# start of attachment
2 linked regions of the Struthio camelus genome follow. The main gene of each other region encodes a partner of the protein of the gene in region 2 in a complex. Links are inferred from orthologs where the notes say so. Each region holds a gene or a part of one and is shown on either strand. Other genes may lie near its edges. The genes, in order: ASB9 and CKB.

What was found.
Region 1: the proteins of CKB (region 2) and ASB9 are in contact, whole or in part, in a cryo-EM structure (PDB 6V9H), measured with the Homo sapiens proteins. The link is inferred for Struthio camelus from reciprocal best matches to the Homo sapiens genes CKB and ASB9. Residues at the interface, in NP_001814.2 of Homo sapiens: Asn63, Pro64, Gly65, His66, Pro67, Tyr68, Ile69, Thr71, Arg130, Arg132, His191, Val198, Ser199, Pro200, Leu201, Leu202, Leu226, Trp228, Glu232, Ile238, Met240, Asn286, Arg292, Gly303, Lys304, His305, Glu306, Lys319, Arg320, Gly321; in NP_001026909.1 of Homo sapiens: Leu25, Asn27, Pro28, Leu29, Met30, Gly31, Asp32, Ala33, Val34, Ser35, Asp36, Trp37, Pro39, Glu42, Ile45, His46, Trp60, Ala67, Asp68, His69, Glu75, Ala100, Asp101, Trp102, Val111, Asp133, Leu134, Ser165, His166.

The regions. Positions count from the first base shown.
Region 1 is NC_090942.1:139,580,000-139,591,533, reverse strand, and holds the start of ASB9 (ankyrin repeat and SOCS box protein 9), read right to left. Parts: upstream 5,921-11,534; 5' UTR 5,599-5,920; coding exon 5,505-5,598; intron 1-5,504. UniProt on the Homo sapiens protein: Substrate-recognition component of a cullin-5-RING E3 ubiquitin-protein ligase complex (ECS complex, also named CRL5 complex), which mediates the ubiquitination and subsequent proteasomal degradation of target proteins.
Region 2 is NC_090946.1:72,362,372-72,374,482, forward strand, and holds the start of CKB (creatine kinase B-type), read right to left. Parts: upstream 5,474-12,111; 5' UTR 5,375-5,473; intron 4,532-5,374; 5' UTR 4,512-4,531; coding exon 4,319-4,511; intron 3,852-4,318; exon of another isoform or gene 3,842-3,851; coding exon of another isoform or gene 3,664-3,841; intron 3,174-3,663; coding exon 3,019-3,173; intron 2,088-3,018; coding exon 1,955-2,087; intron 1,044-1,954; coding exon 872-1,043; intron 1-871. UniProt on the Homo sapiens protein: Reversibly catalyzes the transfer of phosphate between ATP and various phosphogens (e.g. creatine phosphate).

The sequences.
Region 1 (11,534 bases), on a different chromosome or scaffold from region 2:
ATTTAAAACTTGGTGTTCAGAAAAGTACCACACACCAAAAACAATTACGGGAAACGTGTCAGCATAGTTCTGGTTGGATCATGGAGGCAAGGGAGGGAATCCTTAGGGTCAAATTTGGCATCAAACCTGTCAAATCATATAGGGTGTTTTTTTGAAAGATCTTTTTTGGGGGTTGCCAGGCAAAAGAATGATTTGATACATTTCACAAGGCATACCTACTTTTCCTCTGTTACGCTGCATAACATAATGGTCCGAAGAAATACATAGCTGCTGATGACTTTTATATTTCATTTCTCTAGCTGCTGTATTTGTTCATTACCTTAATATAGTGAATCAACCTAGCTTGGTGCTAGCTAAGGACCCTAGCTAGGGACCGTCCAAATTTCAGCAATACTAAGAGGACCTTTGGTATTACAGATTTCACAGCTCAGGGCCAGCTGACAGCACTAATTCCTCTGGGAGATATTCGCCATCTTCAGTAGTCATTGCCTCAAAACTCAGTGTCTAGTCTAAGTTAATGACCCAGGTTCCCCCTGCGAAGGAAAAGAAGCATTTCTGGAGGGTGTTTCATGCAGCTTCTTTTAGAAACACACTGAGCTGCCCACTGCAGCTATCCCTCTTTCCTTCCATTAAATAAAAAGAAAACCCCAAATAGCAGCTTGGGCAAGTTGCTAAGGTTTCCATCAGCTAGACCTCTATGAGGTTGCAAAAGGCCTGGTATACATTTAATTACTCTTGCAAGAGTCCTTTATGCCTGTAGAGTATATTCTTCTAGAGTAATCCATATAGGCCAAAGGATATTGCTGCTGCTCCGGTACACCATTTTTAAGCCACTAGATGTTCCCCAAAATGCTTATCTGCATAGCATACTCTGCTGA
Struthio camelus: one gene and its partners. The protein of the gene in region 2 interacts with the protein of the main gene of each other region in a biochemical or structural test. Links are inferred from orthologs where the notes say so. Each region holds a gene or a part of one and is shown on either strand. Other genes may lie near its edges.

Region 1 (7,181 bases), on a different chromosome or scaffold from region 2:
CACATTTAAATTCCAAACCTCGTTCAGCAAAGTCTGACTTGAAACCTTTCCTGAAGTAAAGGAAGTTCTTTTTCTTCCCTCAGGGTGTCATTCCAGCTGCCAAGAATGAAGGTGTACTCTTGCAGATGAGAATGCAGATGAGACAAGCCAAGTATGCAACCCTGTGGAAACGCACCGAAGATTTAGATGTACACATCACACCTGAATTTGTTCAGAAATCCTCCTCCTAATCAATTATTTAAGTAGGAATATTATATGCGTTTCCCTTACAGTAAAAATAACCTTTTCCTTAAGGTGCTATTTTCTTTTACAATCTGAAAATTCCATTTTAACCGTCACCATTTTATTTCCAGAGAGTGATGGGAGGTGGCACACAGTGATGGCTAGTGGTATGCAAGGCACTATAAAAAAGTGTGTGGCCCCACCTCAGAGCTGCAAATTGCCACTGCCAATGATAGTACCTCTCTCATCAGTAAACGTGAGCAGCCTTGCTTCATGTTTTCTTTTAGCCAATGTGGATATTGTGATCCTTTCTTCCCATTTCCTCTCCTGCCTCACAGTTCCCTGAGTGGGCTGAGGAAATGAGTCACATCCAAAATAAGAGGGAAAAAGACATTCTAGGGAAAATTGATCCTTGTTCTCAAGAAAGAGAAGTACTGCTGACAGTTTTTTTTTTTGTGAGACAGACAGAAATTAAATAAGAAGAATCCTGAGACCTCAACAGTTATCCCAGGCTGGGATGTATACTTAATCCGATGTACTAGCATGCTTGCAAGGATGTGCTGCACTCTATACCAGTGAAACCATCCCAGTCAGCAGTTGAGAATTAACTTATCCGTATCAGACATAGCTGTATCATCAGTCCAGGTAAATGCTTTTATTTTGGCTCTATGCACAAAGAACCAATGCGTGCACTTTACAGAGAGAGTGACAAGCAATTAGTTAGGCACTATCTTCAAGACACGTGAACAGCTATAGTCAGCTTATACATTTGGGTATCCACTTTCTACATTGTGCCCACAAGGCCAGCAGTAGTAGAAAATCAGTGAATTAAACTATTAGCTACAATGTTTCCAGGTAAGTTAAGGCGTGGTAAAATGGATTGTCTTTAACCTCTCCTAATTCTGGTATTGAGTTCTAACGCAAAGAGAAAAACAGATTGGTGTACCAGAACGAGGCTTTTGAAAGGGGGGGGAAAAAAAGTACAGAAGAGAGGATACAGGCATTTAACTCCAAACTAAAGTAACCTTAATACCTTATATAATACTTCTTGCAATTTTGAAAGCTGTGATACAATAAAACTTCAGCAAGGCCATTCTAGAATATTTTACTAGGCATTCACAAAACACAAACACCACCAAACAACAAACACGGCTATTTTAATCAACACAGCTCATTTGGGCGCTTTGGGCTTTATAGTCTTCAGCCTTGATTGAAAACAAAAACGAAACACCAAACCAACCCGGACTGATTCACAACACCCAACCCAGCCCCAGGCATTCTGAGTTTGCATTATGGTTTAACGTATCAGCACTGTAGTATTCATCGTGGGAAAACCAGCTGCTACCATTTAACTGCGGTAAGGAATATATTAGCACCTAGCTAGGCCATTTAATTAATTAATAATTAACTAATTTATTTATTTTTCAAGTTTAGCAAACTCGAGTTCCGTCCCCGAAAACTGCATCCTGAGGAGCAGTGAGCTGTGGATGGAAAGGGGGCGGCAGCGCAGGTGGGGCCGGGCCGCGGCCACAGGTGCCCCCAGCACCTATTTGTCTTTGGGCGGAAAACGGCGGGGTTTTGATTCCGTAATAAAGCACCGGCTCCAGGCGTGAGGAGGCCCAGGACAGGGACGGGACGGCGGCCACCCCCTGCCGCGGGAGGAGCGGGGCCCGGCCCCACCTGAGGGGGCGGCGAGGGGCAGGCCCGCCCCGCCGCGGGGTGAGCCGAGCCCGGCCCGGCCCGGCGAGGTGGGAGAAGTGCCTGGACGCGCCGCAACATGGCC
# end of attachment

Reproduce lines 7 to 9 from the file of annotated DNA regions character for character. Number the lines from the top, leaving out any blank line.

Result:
The sequences.
Region 1 (11,534 bases), on a different chromosome or scaffold from region 2:
ATTTAAAACTTGGTGTTCAGAAAAGTACCACACACCAAAAACAATTACGGGAAACGTGTCAGCATAGTTCTGGTTGGATCATGGAGGCAAGGGAGGGAATCCTTAGGGTCAAATTTGGCATCAAACCTGTCAAATCATATAGGGTGTTTTTTTGAAAGATCTTTTTTGGGGGTTGCCAGGCAAAAGAATGATTTGATACATTTCACAAGGCATACCTACTTTTCCTCTGTTACGCTGCATAACATAATGGTCCGAAGAAATACATAGCTGCTGATGACTTTTATATTTCATTTCTCTAGCTGCTGTATTTGTTCATTACCTTAATATAGTGAATCAACCTAGCTTGGTGCTAGCTAAGGACCCTAGCTAGGGACCGTCCAAATTTCAGCAATACTAAGAGGACCTTTGGTATTACAGATTTCACAGCTCAGGGCCAGCTGACAGCACTAATTCCTCTGGGAGATATTCGCCATCTTCAGTAGTCATTGCCTCAAAACTCAGTGTCTAGTCTAAGTTAATGACCCAGGTTCCCCCTGCGAAGGAAAAGAAGCATTTCTGGAGGGTGTTTCATGCAGCTTCTTTTAGAAACACACTGAGCTGCCCACTGCAGCTATCCCTCTTTCCTTCCATTAAATAAAAAGAAAACCCCAAATAGCAGCTTGGGCAAGTTGCTAAGGTTTCCATCAGCTAGACCTCTATGAGGTTGCAAAAGGCCTGGTATACATTTAATTACTCTTGCAAGAGTCCTTTATGCCTGTAGAGTATATTCTTCTAGAGTAATCCATATAGGCCAAAGGATATTGCTGCTGCTCCGGTACACCATTTTTAAGCCACTAGATGTTCCCCAAAATGCTTATCTGCATAGCATACTCTGCTGA